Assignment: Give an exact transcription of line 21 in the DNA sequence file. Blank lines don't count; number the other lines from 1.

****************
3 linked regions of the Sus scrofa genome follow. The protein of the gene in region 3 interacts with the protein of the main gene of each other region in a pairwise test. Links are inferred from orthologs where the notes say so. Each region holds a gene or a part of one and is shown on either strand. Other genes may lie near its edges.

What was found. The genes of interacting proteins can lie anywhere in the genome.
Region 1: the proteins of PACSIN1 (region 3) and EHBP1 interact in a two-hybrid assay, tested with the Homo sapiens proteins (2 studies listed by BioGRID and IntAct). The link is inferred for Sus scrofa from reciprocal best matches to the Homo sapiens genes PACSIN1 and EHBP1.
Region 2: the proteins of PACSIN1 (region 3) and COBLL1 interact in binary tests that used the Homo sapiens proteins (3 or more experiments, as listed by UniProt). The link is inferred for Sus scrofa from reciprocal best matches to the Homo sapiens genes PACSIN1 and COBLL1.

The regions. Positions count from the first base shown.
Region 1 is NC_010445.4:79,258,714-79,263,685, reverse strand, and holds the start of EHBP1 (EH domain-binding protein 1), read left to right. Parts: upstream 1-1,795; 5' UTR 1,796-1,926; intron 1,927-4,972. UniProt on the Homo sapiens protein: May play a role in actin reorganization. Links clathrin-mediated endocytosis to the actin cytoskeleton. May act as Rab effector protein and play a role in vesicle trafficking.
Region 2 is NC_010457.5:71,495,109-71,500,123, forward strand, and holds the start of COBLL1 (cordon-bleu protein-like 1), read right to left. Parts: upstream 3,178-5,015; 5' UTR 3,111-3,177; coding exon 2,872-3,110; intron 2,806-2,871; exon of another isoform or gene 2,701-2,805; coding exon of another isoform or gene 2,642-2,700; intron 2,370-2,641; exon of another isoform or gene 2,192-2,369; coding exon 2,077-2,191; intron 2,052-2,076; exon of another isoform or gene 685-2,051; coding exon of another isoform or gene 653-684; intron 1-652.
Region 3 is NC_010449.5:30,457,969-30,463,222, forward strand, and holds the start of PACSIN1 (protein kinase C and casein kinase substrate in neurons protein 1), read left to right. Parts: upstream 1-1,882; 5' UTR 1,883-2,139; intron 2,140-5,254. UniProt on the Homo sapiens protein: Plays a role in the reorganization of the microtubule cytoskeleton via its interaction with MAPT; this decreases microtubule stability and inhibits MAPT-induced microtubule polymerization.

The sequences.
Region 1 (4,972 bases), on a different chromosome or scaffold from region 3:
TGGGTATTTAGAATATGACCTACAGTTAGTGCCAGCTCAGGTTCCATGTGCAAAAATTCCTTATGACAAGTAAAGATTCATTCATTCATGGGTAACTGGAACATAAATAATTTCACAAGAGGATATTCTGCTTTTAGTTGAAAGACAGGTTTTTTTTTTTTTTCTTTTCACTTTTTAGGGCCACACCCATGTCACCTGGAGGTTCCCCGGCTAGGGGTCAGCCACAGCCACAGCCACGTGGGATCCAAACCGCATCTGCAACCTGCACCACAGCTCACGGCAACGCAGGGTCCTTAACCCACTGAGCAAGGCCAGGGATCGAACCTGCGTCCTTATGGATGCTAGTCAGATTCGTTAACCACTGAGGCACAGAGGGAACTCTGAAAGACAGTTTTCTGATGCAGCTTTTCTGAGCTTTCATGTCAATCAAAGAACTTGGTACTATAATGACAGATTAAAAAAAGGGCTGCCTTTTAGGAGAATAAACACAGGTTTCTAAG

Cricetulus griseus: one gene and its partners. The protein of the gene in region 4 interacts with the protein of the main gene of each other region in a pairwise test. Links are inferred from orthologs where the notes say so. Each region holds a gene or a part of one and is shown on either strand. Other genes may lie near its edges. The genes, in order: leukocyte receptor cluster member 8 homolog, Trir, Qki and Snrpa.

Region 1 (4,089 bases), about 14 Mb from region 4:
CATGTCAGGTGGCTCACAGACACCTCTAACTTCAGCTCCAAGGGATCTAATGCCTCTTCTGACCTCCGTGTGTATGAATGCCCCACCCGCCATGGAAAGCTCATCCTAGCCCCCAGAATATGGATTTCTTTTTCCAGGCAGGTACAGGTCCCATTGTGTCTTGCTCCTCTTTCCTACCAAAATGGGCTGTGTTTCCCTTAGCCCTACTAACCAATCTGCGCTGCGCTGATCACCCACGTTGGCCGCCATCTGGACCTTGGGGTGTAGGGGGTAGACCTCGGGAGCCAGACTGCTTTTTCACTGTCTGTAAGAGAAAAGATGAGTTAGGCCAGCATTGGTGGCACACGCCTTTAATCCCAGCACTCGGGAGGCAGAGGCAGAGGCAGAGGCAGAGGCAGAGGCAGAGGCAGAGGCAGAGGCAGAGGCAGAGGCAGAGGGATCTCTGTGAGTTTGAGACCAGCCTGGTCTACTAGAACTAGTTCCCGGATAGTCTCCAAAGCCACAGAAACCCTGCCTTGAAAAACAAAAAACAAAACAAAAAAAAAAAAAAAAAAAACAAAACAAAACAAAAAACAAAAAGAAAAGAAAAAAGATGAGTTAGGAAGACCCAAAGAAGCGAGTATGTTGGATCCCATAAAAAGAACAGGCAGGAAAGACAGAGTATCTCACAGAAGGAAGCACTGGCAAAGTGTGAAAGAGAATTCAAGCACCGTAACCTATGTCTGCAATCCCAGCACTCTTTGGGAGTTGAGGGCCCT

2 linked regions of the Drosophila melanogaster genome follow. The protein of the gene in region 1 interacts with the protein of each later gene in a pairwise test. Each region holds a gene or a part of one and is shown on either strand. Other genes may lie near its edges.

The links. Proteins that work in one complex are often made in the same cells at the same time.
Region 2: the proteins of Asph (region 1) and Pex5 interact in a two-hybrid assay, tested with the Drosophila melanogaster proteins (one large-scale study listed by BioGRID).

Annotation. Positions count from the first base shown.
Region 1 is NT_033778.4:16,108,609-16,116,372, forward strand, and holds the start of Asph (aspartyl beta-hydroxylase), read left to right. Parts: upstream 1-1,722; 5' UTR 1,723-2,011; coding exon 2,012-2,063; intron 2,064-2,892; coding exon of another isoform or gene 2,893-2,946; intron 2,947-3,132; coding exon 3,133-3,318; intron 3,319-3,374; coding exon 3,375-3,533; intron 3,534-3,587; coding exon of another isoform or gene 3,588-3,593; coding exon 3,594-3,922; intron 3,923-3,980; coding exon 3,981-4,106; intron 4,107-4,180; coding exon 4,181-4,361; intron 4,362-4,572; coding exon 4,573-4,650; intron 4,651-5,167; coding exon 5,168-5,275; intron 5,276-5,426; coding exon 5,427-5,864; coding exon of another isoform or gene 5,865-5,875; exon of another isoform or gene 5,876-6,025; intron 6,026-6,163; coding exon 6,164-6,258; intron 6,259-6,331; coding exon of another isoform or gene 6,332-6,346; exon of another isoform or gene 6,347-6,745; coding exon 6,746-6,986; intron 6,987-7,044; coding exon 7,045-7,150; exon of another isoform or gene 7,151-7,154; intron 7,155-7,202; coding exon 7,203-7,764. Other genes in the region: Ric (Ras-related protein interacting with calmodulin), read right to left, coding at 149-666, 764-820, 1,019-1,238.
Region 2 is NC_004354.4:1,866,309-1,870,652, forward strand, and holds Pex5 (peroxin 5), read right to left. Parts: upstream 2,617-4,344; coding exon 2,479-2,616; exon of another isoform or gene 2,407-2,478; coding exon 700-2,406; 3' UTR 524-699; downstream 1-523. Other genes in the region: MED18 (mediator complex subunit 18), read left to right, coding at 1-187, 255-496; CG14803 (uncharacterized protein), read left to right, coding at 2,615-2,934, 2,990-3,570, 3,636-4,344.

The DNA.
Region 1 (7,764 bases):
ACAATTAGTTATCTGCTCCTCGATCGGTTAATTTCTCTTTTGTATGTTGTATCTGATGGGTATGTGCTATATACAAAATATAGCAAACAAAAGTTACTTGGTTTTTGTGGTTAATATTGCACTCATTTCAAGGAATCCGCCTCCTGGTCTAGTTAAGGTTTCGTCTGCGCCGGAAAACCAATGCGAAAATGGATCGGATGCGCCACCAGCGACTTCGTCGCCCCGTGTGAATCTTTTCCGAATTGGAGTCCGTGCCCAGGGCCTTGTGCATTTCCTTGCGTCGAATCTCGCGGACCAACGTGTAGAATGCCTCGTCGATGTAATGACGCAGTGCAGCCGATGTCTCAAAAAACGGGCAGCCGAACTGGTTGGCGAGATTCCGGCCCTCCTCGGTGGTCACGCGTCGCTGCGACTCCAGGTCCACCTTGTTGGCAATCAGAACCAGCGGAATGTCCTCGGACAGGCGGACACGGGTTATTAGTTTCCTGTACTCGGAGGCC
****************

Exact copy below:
The DNA.